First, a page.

|MAY 13, 2010 --
A curious thing about asparagus: It sure doesn't look like much growing in a field. At the height of its barely two-month season, which is right now, asparagus is just a big brown half-dead-looking patch of earth with green shoots sticking up every so often.
Eating it is something else entirely.
"If you've ever had it fresh, you'll never buy that cardboard in the grocery store again," says Wade Elmer, a plant pathologist with the Connecticut Agriculture Experiment Station in New Haven.
Elmer could be the state's biggest evangelist for locally grown asparagus, pushing farmers to consider raising it despite the labor headaches - and backaches - of its requisite hand-picking.
But reality is, you need to be more than a bit intrepid - not to mention having a car with a reasonably full gas tank - to get fresh, local Connecticut asparagus during its April-to-June harvest. There are just three volume growers in the state.
The largest by far, Falls Creek Farm, is in Oneco, a section of Sterling that is a literal stone's throw from the Rhode Island border, with 28 acres of asparagus that also may make it the largest in New England.
"I don't know anybody as stupid as me," laughs Mark Pailthorpe, who runs the farm for his sister and her husband. "And you can quote me on that one, too. It's a hard crop."
Pailthorpe sells most of it - which can total more than 50,000 pounds - to a gourmet distributor, and the rest is retailed mainly at the farm or farmers markets.
It's barely a blip compared to the 30,000 acres in the nation's top three asparagus-growing states: California, Washington and Michigan.
It's also a far cry from its heyday here in the 1950s, when, according to Elmer, asparagus growers dotted the Connecticut River Valley.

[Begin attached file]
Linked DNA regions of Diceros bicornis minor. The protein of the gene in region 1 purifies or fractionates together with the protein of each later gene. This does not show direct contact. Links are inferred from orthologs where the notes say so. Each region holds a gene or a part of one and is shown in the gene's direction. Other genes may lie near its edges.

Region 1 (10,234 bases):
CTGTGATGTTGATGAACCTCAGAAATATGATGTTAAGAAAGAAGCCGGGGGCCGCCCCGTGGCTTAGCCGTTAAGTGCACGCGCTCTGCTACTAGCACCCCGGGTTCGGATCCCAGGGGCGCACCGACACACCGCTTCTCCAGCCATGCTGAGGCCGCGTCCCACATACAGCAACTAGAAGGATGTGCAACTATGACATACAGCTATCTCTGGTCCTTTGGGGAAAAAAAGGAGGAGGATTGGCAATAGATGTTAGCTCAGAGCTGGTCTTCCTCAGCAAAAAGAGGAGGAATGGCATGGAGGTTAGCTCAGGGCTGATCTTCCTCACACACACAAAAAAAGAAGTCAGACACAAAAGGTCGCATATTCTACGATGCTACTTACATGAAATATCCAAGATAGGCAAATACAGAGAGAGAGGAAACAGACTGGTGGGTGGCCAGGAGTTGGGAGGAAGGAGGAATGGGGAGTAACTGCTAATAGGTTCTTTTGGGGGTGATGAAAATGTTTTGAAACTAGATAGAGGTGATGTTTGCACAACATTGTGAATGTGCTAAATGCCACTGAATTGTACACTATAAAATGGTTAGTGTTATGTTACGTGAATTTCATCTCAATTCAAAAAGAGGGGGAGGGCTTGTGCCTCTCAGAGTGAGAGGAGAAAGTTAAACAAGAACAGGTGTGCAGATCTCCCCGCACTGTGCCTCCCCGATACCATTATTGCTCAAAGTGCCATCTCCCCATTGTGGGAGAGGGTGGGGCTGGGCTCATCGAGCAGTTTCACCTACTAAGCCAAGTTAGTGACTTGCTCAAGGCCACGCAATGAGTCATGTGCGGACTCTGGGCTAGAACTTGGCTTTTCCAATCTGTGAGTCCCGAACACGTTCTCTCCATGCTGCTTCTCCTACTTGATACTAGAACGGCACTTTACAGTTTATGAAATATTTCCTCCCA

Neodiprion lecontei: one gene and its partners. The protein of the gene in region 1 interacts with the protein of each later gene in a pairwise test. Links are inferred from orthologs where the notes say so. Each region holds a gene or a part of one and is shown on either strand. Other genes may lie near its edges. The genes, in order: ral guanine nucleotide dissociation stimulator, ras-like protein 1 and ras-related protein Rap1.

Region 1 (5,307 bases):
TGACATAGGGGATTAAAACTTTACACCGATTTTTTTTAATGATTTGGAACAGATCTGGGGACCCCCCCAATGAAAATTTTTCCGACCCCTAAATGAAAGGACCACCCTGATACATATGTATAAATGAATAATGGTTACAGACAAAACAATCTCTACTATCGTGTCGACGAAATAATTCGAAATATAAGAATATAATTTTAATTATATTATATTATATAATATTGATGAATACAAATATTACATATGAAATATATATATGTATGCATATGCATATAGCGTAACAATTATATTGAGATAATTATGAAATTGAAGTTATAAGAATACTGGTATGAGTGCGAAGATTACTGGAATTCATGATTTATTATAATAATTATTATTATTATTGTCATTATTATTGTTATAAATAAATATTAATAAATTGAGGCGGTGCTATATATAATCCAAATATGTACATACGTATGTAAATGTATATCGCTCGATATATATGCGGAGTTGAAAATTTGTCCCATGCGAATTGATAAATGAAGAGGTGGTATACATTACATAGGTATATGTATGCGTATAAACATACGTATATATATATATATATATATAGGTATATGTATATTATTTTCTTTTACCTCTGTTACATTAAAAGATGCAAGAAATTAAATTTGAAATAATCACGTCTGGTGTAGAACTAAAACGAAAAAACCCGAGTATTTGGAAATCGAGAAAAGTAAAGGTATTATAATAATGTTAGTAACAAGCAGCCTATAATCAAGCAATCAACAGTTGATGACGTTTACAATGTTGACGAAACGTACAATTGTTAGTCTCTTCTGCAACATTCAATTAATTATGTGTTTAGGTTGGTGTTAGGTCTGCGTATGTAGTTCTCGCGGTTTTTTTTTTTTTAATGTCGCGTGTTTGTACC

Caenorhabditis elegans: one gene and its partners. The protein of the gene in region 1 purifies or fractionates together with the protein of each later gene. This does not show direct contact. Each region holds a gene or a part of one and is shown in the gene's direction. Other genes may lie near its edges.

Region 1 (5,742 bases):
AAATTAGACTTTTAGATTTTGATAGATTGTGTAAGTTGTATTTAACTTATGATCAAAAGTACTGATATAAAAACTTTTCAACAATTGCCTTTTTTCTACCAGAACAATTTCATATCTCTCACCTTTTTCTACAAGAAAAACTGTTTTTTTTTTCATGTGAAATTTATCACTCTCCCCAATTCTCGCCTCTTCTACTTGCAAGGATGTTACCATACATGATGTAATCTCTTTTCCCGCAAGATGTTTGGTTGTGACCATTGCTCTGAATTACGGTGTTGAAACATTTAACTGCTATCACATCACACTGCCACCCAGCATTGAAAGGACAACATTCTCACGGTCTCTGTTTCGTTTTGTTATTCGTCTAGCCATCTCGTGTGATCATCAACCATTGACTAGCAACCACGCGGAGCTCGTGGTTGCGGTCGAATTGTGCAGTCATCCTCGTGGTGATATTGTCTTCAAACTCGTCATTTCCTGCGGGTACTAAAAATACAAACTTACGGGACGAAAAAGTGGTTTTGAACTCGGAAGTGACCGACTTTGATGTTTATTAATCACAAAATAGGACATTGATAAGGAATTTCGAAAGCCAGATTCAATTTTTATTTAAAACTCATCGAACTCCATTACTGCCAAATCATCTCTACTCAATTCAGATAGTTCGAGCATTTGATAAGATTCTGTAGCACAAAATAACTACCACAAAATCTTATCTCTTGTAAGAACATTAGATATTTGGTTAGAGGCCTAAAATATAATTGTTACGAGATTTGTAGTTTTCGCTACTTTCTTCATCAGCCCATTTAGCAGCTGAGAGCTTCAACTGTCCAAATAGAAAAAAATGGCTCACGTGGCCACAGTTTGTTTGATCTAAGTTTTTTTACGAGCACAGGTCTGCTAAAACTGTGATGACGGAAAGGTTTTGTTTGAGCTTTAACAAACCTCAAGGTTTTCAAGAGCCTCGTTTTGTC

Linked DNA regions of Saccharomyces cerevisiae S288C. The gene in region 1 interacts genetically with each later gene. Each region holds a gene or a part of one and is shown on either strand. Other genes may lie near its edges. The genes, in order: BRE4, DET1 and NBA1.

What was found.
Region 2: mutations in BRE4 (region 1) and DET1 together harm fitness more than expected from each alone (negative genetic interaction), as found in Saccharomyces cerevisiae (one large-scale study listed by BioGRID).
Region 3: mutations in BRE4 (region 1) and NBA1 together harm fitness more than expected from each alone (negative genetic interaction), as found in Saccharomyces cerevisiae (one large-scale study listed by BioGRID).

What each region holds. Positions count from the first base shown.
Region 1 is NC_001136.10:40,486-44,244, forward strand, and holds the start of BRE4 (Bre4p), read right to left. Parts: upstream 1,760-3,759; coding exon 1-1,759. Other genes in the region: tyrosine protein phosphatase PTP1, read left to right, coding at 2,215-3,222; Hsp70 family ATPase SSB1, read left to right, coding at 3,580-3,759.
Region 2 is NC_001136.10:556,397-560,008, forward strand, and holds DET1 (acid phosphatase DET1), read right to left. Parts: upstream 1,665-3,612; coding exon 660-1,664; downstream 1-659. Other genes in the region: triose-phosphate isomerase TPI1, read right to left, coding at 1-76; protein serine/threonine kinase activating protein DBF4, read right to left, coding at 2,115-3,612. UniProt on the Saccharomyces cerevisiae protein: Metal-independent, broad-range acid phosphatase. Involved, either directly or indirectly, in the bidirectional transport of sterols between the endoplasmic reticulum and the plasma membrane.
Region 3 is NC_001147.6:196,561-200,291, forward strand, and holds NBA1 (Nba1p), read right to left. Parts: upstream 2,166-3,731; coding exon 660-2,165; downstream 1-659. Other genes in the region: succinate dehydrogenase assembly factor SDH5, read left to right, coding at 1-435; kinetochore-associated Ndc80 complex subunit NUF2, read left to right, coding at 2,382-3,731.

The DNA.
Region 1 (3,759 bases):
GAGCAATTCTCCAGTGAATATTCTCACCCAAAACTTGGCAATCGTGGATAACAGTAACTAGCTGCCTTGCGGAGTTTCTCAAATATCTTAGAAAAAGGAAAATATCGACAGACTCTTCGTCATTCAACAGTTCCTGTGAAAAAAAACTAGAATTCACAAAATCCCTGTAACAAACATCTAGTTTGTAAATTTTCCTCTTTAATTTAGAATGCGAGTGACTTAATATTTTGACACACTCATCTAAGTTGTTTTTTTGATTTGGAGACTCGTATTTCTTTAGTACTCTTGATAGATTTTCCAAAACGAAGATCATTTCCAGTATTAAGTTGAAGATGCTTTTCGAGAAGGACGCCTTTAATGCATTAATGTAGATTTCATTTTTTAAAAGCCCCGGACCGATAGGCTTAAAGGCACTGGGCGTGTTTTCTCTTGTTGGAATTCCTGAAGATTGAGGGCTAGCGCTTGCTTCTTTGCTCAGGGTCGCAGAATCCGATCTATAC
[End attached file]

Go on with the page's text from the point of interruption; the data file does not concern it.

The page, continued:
The fungus fusarium did most of them in, and decades later, farmers remain slow to embrace asparagus. "Marketing is not the issue," Elmer says. "You can sell every spear you produce."
Chip Beckett would agree. He's been growing asparagus since the mid-1980s and now has about 4 acres. "I sell out no matter how much we have," he said. "I could sell three times more if we had it. It's been that way for 15 years."
Filling A Niche
Beckett says that as an early crop, asparagus helps even out cash flow at a critical time for farmers. "It's sort of like blueberries," he says. "Not that many people have it, and it fills a nice niche."
Bishop's Orchard in Guilford branched into asparagus about 10 years ago rather than compete with crops that everyone grows, a decision Jonathan Bishop says was influenced by the development of all-male hybrid asparagus that don't run rampant all over the fields. Even at $3.99 a bunch, among the highest prices around, Bishop's has no problem selling out.
"Part of it is that people are supporting local," Bishop says. "Part is fresh, locally grown asparagus has a flavor advantage. People that like asparagus really appreciate fresh."
Asparagus is a perennial member of the lily family, nutrient-dense with a decent shot of fiber and low in calories.
It can grow as much as 10 inches a day, and will last in sandy, well-drained soil about 20 years before it needs replanting.
Asparagus has moved far beyond the days when eating it meant boiling it to within an inch of its life and drowning it in Hollandaise sauce.
These days, you're likely to find it steamed, sautéed, stir-fried, shaved into salads and seared on a grill.
Jonathan Rapp, chef and owner of River Tavern in Chester, and one of the state's most active proponents of eating local seasonal food, buys his asparagus from Falls Creek in large quantities for the two months it's available.
"It's the kind of thing where we don't do a whole lot to it," he said "We just use a whole lot of it when it's here."
As for that age-old question about asparagus - fat or thin? - Rapp is decidedly non-committal. "I don't know," he says. "I like it both ways. If it's good asparagus I don't think it much matters."